The Temple of Truth is where the bare feet of God/Love walk on warm packed dirt, silently touching the wounded being of a suffering child. Its walls are ethereal, unable to be measured by human hands.  Inside those walls one finds the broken lives of individuals who are authentic and vulnerable–who reach out to Him with arthritic fingers and desperate grasps.  Its dome is the clearest of blue skies, where pain filled eyes gaze to find peace and hope.  It is furnished with empathy and compassion in its purest form, providing comfort to mutilated bones and dry, cracked skin.

There are no officials that serve in the Temple of Truth.  Each person who finds healing in this extraordinary sanctuary spreads the love they have found.  They simply and creatively let it overflow onto those nearby, until the whole of the place is filled with a misty vapor–the essence of God’s presence…His Love.

By this shall all men know that ye are my disciples, if ye have love one to another.”

John 13:35





A few months before my infant daughter died from intestinal intussusception, I was standing beside the grieving mother of a deformed baby who had passed away, despite her months of love and nursing. Though my belly was large with expectancy, as a mother of two toddlers, I felt so saddened by her pain. At the time, my husband and I were missionaries in Peru, South America. No stranger to the primitive lifestyle of these sweet poverty stricken people, I was still horrified at the experience of that day.

First, the mother was in a very primitive hospital, which was, nonetheless, one of the better ones of its kind. Once we got word she had lost the child, we came, and as per her request, I went and purchased a white knit little garment in which she could bury her little boy. When I brought it to her, I discovered that it was common there for them to take the dead babies to the morgue and have the mother come claim her baby’s body by walking through the morgue filled with dead babies until she found her own. I still shudder with horror to think of it. We are so protected here in our culture.

After she found her baby, she had to clean it and dress it. She took her sister with her for this process. After they had done all the red tape bribes, andpaperwork necessary to have their baby’s body released to them, and had bought a little casket, we drove them to the burial cemetery. Again, I was not equipped for the horror I would experience. The tombs were above ground, built out of bricks and concrete, and anything but sealed. The smell of rotting flesh assaulted my nose as we neared the entrance to the grounds. As we stood there saying a few words of prayer, the caretaker of the graveyard stood with his concrete shovel, ready to attempt a sealing as soon as the little casket was shoved in. He didn’t like that we took time to sing a hymn and he started telling the father of the baby that it would be more expensive because of him having to wait for us to sing. While this altercation was going on, the mother was sobbing uncontrollably, and gnats were weaving in and out of the surrounding graves, where visible holes could be seen, nipping at us to see if we were dead too, or living. When i realized why the gnats were there, I almost threw up.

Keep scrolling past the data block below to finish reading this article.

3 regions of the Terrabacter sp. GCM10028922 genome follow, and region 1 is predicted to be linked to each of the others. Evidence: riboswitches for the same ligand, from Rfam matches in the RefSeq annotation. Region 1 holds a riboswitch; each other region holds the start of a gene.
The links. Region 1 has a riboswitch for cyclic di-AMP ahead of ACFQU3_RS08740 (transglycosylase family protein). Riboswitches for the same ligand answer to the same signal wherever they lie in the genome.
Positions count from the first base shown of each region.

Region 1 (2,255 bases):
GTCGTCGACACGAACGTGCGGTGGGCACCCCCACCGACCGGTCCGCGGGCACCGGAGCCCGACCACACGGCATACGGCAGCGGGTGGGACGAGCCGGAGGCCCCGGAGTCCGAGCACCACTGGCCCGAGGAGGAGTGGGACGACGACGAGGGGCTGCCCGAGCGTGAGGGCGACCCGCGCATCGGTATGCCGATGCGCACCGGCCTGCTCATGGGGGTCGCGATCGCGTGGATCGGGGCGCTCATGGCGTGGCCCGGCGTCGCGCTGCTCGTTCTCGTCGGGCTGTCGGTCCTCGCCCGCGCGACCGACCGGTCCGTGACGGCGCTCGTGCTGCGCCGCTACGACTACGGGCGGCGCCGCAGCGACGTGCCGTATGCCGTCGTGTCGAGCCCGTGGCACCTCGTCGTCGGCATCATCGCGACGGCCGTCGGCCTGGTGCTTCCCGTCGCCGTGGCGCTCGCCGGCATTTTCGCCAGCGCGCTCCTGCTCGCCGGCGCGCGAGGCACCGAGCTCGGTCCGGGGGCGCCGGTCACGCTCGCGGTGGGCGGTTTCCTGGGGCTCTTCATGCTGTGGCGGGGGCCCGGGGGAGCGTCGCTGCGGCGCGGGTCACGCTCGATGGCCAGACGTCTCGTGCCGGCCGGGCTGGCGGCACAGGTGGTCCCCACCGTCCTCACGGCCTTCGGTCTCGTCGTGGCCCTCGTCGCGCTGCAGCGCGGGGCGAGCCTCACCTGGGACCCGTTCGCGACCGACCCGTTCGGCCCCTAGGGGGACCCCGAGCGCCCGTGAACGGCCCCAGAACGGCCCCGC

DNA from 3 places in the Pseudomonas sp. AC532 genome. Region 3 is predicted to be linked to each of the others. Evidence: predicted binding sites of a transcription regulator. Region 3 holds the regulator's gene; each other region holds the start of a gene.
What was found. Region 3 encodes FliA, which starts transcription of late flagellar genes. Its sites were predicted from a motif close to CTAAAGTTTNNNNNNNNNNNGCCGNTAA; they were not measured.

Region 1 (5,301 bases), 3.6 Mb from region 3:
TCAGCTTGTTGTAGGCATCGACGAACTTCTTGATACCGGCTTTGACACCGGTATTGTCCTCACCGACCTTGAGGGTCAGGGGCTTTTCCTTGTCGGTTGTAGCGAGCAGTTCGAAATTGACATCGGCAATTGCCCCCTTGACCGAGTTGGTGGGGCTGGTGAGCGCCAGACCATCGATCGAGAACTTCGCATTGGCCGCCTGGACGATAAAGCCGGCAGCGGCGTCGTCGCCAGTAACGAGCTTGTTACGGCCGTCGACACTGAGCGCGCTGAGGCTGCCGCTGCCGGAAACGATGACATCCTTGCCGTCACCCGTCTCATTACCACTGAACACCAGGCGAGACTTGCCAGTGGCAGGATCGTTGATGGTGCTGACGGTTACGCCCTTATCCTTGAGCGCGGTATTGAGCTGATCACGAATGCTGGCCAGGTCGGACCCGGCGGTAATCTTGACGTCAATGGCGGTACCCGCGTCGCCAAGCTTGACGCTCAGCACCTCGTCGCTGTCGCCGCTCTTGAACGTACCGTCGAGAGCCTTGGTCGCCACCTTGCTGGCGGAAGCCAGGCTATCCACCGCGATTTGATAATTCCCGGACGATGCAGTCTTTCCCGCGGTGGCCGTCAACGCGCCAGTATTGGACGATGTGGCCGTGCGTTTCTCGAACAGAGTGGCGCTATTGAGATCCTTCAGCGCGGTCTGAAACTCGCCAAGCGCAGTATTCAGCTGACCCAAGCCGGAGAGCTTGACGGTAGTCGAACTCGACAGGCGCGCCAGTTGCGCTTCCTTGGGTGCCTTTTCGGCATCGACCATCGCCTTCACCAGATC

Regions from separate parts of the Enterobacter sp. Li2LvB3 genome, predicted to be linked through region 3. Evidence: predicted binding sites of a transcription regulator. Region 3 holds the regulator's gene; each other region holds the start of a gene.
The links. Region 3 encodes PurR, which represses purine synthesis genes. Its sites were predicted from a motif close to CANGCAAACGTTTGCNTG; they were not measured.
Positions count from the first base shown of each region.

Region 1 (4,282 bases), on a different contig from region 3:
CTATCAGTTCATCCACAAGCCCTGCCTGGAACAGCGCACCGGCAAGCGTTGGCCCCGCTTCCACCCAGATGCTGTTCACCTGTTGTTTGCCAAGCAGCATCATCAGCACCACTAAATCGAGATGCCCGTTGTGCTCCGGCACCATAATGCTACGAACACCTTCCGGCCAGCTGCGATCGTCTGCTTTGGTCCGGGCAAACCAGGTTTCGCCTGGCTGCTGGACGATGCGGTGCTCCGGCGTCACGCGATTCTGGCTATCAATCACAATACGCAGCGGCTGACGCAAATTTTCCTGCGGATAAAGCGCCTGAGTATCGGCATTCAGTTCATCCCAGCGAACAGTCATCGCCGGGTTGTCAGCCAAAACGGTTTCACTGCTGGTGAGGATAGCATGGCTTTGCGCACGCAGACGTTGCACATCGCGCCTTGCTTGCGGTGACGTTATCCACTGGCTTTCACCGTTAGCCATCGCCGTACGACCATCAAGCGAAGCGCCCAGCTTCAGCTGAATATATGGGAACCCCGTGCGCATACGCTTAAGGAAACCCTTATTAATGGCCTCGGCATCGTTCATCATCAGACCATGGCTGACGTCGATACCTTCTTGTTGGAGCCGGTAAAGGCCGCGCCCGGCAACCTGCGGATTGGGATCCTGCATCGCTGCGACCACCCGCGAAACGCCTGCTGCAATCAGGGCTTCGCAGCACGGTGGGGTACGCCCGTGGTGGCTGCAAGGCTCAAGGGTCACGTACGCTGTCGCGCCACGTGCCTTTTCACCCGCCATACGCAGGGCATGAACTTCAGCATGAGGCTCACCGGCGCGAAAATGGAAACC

I was told that the graves were only rented for a few months, at which time the caretakers would remove and burn the bones, reselling the casket and plundering anything left inside. I could not fathom this creature standing there demanding more money while his family lived nearby, among the tombs. What a way to live…a modern day Legion, feeding his family from the dead and sorrowful.

We gave the guy more money, and firmly told him to wait a few more paces away, out of sight from the mother. Even so, we hurried the prayers, and helped the mother walk away. A month later, we were there again to repeat it all with another poor mother’s stillborn babe.

Two months later, my beautiful healthy daughter passed away, at the age of three months, a complication from her vaccinations. I never expected this to happen to me. It was extremely traumatic, and even now, ten years later, any time I go into detail, and relive it, I have nightmares. Still, we have so much to be thankful for, here in the United States. Though she died in Peru, upon arrival in the US with her body, things went smoother. The body of my baby girl lies underground, buried in a beautiful country cemetery, where the branches of the dogwood bloom over her each spring. Her tombstone is granite, engraved with her name, a monument I can still visit, encased in flowers in memory of her short life. Her funeral was a lengthy affair, with many in attendance, where several songs were sung, and various ministers touched my grieving heart at no charge.

As I sat today in church, listening to a missionary from India, and looking at the pictures he shared, I thought of the complaining of my children, and their ungrateful American attitudes at times. I realized that I often get my eyes clouded with the fog of our culture, forgetting that I’m blessed just to live in this place. I asked for forgiveness, as I remembered the tragic horror so many people face around the world. In that moment I remembered life and death, and the fine line that lies between, all too visible in third world countries. I realized then, that, more than my longed for vacation to the beach to show my sons the ocean, what they really need most is a trip overseas to change their lives forever and remind us all how to be grateful.